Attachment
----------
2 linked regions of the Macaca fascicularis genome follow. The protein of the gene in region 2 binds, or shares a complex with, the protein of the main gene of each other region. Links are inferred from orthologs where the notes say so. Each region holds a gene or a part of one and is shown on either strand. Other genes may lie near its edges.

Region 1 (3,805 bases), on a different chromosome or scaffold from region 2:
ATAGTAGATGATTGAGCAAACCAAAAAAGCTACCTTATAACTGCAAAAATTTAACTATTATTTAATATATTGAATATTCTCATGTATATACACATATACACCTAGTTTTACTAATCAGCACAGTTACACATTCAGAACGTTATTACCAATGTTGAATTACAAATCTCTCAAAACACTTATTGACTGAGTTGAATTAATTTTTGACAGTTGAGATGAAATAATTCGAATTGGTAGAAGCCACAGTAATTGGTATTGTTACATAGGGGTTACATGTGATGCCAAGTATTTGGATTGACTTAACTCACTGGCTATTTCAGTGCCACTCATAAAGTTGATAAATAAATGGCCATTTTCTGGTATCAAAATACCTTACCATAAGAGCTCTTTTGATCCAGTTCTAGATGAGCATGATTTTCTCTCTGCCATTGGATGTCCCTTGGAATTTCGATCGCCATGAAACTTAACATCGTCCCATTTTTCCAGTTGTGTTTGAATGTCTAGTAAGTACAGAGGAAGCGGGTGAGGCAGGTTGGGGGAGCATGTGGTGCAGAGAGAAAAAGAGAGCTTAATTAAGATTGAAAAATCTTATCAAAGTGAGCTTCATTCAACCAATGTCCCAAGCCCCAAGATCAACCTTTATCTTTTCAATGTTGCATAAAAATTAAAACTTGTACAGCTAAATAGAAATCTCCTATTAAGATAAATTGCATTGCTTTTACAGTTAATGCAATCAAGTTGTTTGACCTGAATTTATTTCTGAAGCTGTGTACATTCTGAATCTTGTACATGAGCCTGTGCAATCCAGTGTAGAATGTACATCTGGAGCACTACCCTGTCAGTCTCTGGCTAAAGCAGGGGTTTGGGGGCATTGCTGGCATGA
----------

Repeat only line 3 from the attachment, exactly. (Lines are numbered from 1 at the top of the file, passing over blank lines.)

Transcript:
ATAGTAGATGATTGAGCAAACCAAAAAAGCTACCTTATAACTGCAAAAATTTAACTATTATTTAATATATTGAATATTCTCATGTATATACACATATACACCTAGTTTTACTAATCAGCACAGTTACACATTCAGAACGTTATTACCAATGTTGAATTACAAATCTCTCAAAACACTTATTGACTGAGTTGAATTAATTTTTGACAGTTGAGATGAAATAATTCGAATTGGTAGAAGCCACAGTAATTGGTATTGTTACATAGGGGTTACATGTGATGCCAAGTATTTGGATTGACTTAACTCACTGGCTATTTCAGTGCCACTCATAAAGTTGATAAATAAATGGCCATTTTCTGGTATCAAAATACCTTACCATAAGAGCTCTTTTGATCCAGTTCTAGATGAGCATGATTTTCTCTCTGCCATTGGATGTCCCTTGGAATTTCGATCGCCATGAAACTTAACATCGTCCCATTTTTCCAGTTGTGTTTGAATGTCTAGTAAGTACAGAGGAAGCGGGTGAGGCAGGTTGGGGGAGCATGTGGTGCAGAGAGAAAAAGAGAGCTTAATTAAGATTGAAAAATCTTATCAAAGTGAGCTTCATTCAACCAATGTCCCAAGCCCCAAGATCAACCTTTATCTTTTCAATGTTGCATAAAAATTAAAACTTGTACAGCTAAATAGAAATCTCCTATTAAGATAAATTGCATTGCTTTTACAGTTAATGCAATCAAGTTGTTTGACCTGAATTTATTTCTGAAGCTGTGTACATTCTGAATCTTGTACATGAGCCTGTGCAATCCAGTGTAGAATGTACATCTGGAGCACTACCCTGTCAGTCTCTGGCTAAAGCAGGGGTTTGGGGGCATTGCTGGCATGA